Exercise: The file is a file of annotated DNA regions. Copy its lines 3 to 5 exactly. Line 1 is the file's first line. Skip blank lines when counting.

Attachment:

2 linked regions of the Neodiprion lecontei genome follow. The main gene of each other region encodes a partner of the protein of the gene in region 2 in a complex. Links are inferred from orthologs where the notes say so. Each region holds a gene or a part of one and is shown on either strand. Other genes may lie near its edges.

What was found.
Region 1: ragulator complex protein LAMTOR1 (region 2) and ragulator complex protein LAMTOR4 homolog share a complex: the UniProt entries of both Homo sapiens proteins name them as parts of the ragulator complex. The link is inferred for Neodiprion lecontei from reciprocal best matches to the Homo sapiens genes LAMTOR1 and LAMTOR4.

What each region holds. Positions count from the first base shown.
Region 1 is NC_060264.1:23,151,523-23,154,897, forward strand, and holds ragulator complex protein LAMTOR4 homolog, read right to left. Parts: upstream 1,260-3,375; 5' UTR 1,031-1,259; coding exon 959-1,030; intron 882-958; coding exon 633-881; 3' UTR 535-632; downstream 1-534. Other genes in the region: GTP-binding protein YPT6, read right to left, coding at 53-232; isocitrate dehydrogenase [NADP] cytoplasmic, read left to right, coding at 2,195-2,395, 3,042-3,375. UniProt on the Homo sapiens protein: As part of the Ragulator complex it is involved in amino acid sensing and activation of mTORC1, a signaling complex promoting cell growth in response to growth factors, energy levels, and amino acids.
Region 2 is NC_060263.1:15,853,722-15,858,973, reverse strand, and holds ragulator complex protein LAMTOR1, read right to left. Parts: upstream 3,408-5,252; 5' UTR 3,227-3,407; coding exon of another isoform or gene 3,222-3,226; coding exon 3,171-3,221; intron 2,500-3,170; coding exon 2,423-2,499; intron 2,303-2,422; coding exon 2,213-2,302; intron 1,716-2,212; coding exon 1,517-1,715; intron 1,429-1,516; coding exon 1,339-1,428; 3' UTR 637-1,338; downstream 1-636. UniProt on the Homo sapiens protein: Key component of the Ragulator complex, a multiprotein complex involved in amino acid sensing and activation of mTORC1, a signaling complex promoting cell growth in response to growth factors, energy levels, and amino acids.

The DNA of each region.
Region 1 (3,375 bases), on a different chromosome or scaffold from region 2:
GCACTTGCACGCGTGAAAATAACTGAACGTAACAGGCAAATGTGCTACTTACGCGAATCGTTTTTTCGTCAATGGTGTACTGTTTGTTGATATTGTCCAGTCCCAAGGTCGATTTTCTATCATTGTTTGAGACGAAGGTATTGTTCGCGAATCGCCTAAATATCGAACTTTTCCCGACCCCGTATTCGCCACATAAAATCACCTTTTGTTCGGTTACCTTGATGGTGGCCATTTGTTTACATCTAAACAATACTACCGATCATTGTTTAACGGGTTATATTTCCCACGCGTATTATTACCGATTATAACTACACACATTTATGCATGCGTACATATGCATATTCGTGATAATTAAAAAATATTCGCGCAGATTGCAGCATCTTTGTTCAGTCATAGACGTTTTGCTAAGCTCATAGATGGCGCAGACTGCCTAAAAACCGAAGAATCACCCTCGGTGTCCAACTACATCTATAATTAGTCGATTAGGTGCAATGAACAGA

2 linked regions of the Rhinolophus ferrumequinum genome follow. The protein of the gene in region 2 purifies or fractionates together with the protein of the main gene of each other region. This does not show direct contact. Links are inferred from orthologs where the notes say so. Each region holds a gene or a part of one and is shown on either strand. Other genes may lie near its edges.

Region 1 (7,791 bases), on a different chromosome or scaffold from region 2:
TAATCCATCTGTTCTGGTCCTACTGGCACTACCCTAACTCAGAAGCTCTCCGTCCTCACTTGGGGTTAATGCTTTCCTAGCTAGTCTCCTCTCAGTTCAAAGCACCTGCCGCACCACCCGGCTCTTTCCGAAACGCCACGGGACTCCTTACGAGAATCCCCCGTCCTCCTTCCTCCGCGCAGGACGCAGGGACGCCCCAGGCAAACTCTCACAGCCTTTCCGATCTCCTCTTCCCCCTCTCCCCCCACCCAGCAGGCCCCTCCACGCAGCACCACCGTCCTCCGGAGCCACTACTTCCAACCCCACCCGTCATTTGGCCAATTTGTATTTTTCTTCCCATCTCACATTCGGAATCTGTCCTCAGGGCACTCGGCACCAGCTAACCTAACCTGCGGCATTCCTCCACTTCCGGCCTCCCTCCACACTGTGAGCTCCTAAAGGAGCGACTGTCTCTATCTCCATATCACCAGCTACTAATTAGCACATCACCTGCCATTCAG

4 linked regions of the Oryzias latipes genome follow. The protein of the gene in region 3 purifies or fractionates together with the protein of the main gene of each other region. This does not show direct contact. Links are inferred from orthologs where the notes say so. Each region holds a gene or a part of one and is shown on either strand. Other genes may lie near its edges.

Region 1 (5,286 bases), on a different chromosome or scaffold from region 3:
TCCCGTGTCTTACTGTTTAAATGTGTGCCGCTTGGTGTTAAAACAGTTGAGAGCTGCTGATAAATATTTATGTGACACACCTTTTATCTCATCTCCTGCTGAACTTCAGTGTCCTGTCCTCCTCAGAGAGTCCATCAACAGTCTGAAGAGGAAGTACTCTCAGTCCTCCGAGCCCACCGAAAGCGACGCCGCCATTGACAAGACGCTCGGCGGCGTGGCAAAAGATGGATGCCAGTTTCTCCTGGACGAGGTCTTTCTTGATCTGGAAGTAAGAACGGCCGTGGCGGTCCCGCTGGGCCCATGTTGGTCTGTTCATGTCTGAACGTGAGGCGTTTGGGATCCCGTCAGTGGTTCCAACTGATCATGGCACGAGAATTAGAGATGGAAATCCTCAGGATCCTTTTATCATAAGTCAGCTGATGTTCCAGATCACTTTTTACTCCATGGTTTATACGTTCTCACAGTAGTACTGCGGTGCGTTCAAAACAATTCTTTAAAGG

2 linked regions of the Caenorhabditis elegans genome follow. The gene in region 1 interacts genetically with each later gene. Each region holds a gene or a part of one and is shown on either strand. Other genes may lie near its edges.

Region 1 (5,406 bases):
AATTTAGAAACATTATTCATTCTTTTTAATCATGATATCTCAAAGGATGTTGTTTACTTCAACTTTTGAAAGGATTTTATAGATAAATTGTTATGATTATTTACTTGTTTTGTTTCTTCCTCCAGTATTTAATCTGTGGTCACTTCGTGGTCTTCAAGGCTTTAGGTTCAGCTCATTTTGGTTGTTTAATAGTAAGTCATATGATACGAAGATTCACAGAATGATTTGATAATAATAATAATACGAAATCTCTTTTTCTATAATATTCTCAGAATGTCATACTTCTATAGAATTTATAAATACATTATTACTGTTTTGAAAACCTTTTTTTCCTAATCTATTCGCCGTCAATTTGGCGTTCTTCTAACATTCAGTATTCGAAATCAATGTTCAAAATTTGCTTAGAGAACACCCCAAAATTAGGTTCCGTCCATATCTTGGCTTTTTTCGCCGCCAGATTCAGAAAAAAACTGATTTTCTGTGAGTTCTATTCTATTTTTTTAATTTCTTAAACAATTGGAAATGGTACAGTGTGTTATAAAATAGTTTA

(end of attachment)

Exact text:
Region 1: ragulator complex protein LAMTOR1 (region 2) and ragulator complex protein LAMTOR4 homolog share a complex: the UniProt entries of both Homo sapiens proteins name them as parts of the ragulator complex. The link is inferred for Neodiprion lecontei from reciprocal best matches to the Homo sapiens genes LAMTOR1 and LAMTOR4.

What each region holds. Positions count from the first base shown.
Region 1 is NC_060264.1:23,151,523-23,154,897, forward strand, and holds ragulator complex protein LAMTOR4 homolog, read right to left. Parts: upstream 1,260-3,375; 5' UTR 1,031-1,259; coding exon 959-1,030; intron 882-958; coding exon 633-881; 3' UTR 535-632; downstream 1-534. Other genes in the region: GTP-binding protein YPT6, read right to left, coding at 53-232; isocitrate dehydrogenase [NADP] cytoplasmic, read left to right, coding at 2,195-2,395, 3,042-3,375. UniProt on the Homo sapiens protein: As part of the Ragulator complex it is involved in amino acid sensing and activation of mTORC1, a signaling complex promoting cell growth in response to growth factors, energy levels, and amino acids.